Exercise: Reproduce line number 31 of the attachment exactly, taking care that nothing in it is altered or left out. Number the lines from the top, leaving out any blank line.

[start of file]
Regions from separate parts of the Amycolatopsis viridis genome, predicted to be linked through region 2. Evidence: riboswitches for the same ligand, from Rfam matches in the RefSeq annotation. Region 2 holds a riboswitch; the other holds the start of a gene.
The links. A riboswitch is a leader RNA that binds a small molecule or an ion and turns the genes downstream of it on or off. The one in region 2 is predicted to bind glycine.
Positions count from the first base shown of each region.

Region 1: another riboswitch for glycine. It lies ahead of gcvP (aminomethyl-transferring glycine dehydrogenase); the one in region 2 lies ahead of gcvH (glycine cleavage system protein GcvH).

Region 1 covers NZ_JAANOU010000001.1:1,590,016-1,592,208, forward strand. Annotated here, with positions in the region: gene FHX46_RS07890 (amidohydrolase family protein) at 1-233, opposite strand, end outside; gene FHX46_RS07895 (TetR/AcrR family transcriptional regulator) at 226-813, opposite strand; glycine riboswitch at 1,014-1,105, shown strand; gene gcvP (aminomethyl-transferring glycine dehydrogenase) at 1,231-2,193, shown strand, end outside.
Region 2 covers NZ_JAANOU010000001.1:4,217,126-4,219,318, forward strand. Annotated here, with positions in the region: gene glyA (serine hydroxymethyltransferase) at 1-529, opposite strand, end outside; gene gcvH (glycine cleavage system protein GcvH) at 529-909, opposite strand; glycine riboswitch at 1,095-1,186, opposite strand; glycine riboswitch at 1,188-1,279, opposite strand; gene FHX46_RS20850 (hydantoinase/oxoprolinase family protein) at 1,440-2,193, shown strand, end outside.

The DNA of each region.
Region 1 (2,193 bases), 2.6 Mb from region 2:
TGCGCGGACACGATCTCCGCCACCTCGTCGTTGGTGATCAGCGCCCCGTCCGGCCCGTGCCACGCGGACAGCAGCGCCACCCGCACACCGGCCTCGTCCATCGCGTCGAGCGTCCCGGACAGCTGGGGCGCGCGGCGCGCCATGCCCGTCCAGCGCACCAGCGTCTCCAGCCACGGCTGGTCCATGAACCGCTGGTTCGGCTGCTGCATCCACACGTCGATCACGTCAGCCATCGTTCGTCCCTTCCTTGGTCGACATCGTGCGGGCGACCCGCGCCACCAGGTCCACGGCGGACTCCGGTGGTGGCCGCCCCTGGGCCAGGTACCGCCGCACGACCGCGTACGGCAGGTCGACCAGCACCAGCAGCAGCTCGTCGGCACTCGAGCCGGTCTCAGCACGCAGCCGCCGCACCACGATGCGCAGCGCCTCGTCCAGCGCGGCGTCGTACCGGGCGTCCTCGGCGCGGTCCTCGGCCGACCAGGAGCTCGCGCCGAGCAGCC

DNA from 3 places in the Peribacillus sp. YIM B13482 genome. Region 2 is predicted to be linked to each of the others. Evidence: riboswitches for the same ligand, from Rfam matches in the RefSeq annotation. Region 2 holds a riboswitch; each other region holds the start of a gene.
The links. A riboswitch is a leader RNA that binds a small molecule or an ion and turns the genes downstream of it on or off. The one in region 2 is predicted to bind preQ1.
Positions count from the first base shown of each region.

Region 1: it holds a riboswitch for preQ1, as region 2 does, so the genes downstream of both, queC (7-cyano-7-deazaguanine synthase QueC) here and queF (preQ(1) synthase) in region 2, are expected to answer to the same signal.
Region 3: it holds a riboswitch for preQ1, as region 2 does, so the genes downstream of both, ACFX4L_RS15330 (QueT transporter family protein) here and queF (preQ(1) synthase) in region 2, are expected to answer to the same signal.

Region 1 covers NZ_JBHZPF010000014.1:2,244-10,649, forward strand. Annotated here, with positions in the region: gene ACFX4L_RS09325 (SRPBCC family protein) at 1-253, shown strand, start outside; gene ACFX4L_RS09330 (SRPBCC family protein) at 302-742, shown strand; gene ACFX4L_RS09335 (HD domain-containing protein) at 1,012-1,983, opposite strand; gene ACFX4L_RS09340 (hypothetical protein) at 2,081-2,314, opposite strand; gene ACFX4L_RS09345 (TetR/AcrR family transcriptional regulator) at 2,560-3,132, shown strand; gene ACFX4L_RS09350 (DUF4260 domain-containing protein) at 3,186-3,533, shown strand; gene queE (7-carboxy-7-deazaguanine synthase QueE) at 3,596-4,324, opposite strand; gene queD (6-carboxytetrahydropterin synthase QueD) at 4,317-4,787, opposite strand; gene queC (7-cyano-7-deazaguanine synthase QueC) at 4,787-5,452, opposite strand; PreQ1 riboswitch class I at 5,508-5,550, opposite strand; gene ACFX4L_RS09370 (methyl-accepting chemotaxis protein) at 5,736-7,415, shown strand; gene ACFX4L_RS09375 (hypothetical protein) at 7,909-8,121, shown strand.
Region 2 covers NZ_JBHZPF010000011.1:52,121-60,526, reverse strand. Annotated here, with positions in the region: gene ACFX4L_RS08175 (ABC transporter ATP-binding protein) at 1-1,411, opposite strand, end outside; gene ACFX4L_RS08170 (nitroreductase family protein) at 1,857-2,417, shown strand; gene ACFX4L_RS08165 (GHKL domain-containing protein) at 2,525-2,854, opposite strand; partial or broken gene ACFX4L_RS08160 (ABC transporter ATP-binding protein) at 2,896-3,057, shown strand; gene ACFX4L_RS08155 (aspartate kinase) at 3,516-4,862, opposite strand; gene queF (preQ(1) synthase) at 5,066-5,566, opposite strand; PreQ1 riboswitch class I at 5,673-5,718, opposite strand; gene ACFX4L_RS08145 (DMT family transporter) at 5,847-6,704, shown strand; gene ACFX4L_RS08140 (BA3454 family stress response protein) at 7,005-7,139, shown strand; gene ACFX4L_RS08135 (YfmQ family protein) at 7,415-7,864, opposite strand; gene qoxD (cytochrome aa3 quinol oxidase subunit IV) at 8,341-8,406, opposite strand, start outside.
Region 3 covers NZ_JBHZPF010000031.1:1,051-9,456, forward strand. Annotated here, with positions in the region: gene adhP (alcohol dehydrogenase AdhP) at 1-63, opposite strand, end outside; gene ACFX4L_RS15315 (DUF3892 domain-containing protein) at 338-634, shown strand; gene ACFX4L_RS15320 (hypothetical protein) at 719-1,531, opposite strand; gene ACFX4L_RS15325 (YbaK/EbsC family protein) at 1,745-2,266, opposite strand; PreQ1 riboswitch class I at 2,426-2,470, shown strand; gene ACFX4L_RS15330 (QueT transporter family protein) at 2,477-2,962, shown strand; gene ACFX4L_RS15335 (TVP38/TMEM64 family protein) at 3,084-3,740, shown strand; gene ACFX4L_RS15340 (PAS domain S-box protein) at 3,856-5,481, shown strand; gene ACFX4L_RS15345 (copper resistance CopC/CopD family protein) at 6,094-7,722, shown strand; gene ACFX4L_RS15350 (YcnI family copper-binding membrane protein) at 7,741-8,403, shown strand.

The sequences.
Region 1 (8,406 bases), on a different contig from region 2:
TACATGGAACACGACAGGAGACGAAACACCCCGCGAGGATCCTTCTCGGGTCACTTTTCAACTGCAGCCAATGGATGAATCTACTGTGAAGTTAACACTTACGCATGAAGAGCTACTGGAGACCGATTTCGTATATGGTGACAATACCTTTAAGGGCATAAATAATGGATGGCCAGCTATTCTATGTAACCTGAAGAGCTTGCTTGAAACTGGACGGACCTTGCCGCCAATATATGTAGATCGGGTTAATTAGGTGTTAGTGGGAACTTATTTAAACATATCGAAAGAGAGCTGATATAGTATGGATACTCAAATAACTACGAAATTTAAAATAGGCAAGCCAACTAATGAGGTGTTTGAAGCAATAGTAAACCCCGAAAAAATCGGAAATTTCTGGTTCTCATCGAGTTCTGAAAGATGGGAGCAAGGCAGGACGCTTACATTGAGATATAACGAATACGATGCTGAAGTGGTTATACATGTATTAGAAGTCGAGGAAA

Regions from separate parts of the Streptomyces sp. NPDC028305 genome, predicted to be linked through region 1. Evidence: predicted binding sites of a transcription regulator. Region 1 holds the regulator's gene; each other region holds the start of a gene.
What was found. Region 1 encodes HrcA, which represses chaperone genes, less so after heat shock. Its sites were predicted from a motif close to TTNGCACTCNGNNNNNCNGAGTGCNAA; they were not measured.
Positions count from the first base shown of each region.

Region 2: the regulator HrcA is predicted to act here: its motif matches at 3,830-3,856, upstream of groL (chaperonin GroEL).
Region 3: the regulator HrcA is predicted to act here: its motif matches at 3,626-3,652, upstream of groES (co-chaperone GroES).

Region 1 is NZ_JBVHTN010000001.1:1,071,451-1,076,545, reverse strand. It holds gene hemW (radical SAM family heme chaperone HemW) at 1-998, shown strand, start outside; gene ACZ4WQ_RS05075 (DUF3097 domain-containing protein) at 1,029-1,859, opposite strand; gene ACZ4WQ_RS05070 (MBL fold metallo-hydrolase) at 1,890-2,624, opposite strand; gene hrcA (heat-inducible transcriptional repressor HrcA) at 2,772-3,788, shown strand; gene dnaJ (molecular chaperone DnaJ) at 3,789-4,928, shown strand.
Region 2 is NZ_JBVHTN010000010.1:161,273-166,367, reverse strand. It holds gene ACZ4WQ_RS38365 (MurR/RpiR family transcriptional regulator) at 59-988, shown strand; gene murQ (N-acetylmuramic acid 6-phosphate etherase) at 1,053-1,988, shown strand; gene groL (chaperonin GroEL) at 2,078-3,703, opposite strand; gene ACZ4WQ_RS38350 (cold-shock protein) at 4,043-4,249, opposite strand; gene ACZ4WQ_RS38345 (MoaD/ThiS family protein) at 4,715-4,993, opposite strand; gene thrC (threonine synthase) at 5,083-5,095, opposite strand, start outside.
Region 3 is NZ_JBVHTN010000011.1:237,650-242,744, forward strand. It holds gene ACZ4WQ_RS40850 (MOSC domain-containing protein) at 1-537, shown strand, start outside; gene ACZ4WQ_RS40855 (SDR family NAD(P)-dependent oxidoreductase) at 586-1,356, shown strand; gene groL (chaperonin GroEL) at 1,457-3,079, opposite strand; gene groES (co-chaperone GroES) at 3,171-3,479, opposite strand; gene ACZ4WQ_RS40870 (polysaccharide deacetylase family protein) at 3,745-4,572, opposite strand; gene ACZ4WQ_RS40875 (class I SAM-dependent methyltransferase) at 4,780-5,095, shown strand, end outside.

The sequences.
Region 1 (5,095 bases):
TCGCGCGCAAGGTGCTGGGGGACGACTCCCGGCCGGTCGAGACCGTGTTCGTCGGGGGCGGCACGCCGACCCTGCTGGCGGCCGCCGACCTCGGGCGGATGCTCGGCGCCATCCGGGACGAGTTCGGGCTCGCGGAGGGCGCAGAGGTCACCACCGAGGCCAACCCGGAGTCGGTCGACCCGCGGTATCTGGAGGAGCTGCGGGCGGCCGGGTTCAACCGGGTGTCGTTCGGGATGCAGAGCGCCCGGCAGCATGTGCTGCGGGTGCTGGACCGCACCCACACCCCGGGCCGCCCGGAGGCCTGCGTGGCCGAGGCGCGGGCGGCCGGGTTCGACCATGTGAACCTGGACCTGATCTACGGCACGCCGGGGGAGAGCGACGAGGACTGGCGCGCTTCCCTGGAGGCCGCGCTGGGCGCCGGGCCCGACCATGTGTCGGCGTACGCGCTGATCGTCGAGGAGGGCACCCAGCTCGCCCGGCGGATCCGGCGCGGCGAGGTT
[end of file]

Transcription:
TCGCGCGCAAGGTGCTGGGGGACGACTCCCGGCCGGTCGAGACCGTGTTCGTCGGGGGCGGCACGCCGACCCTGCTGGCGGCCGCCGACCTCGGGCGGATGCTCGGCGCCATCCGGGACGAGTTCGGGCTCGCGGAGGGCGCAGAGGTCACCACCGAGGCCAACCCGGAGTCGGTCGACCCGCGGTATCTGGAGGAGCTGCGGGCGGCCGGGTTCAACCGGGTGTCGTTCGGGATGCAGAGCGCCCGGCAGCATGTGCTGCGGGTGCTGGACCGCACCCACACCCCGGGCCGCCCGGAGGCCTGCGTGGCCGAGGCGCGGGCGGCCGGGTTCGACCATGTGAACCTGGACCTGATCTACGGCACGCCGGGGGAGAGCGACGAGGACTGGCGCGCTTCCCTGGAGGCCGCGCTGGGCGCCGGGCCCGACCATGTGTCGGCGTACGCGCTGATCGTCGAGGAGGGCACCCAGCTCGCCCGGCGGATCCGGCGCGGCGAGGTT